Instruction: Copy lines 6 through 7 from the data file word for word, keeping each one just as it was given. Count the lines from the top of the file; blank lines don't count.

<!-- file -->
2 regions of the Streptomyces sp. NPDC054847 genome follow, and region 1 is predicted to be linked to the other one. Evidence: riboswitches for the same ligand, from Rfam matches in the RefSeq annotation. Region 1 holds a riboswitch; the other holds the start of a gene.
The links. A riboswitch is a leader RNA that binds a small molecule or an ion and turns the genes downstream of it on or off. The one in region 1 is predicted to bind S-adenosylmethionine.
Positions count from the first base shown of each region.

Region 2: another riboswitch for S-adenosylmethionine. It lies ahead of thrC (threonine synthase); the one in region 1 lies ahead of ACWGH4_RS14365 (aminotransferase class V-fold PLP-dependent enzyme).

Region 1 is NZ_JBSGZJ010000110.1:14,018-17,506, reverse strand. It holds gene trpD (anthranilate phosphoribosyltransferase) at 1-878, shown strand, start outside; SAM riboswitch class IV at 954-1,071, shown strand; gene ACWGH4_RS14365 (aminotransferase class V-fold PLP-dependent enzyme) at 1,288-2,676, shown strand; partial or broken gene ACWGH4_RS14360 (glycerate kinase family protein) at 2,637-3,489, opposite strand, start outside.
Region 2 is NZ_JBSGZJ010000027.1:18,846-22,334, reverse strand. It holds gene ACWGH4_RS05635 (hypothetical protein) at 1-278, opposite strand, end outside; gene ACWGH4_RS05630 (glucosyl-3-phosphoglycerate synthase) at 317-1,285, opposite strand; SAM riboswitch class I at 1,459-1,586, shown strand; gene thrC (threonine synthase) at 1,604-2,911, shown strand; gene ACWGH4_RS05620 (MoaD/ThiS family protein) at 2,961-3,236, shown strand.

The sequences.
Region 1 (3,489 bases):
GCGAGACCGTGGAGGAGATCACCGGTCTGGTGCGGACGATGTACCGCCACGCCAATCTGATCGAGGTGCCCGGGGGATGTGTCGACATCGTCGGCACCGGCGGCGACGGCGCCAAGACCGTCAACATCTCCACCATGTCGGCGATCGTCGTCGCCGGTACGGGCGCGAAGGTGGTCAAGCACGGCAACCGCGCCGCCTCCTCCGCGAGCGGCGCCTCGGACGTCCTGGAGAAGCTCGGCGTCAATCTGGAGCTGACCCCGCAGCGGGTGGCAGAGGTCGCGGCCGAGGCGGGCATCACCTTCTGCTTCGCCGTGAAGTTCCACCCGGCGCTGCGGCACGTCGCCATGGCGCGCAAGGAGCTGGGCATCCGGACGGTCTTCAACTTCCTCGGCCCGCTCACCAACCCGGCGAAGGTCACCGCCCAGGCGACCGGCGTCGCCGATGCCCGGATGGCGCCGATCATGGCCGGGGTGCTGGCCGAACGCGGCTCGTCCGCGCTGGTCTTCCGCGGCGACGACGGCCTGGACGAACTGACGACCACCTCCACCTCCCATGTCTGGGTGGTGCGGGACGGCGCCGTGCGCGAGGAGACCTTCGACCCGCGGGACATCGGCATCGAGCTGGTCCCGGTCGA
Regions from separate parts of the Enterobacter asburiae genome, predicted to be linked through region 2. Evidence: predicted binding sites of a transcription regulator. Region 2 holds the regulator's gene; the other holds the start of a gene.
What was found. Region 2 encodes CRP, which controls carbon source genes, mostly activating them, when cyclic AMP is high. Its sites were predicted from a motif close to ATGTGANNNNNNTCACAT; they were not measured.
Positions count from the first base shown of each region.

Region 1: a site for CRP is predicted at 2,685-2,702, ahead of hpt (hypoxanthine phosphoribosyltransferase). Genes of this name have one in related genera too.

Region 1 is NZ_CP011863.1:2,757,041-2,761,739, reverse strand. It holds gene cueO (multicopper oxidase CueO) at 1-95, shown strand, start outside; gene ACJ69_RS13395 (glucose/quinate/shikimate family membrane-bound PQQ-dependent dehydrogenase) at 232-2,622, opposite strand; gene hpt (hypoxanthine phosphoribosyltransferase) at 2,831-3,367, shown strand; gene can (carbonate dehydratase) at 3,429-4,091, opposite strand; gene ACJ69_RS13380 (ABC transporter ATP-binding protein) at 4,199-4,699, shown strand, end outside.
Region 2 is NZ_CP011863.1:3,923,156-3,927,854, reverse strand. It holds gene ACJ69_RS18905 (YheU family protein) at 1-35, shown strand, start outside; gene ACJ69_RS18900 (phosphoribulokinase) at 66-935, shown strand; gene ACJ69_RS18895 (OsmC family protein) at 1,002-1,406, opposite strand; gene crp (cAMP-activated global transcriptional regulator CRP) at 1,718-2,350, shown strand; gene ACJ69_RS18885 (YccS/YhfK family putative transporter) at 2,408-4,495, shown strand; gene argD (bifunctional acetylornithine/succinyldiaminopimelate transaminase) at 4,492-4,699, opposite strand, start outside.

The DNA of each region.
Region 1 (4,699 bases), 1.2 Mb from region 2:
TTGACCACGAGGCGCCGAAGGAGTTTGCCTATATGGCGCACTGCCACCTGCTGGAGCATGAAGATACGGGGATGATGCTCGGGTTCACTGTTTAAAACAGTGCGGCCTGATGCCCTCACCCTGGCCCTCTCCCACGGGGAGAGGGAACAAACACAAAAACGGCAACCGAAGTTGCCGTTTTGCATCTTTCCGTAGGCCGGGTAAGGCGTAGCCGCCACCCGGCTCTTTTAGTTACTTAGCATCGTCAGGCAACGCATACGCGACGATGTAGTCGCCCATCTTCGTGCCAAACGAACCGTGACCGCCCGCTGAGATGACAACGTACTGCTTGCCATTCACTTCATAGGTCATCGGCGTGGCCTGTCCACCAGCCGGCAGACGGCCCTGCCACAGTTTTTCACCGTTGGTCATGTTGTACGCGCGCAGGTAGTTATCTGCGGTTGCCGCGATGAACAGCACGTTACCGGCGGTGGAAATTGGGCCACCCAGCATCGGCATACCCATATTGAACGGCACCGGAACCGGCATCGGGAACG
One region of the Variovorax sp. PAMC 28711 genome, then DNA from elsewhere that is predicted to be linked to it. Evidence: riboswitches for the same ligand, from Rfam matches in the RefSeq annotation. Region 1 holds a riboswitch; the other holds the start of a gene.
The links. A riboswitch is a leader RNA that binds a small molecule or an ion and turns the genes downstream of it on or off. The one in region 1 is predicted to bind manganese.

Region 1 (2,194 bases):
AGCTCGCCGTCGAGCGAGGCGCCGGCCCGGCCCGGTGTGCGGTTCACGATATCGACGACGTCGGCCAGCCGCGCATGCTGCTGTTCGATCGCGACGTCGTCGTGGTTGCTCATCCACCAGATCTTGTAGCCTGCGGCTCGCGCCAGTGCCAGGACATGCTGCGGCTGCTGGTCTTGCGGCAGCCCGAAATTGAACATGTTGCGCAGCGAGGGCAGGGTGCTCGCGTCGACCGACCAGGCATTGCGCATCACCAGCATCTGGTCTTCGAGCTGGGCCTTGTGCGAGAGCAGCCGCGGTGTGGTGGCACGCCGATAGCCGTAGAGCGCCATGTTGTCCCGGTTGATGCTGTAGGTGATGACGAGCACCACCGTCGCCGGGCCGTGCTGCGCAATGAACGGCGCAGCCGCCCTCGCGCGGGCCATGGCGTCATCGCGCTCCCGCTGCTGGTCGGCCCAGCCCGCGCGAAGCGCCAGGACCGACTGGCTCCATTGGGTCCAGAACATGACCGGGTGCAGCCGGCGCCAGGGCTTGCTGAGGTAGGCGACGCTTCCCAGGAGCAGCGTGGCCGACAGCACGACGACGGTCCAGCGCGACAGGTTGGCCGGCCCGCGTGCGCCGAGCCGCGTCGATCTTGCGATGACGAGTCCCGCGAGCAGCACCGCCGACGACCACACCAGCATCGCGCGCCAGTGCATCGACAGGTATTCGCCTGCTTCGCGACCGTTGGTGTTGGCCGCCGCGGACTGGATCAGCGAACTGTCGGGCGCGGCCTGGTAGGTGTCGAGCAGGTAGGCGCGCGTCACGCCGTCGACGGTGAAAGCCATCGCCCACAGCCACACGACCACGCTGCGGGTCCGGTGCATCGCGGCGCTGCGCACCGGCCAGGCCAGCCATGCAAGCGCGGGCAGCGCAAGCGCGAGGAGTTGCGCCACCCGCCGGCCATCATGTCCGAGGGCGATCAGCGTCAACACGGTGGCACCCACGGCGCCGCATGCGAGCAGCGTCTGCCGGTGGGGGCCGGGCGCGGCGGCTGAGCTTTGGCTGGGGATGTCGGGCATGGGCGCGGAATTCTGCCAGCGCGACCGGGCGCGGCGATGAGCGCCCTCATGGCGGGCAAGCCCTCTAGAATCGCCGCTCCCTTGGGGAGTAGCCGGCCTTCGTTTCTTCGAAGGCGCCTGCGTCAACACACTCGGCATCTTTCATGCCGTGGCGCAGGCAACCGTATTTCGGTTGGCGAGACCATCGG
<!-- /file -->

Region 2 is NZ_JBSGZJ010000027.1:18,846-22,334, reverse strand. It holds gene ACWGH4_RS05635 (hypothetical protein) at 1-278, opposite strand, end outside; gene ACWGH4_RS05630 (glucosyl-3-phosphoglycerate synthase) at 317-1,285, opposite strand; SAM riboswitch class I at 1,459-1,586, shown strand; gene thrC (threonine synthase) at 1,604-2,911, shown strand; gene ACWGH4_RS05620 (MoaD/ThiS family protein) at 2,961-3,236, shown strand.

The sequences.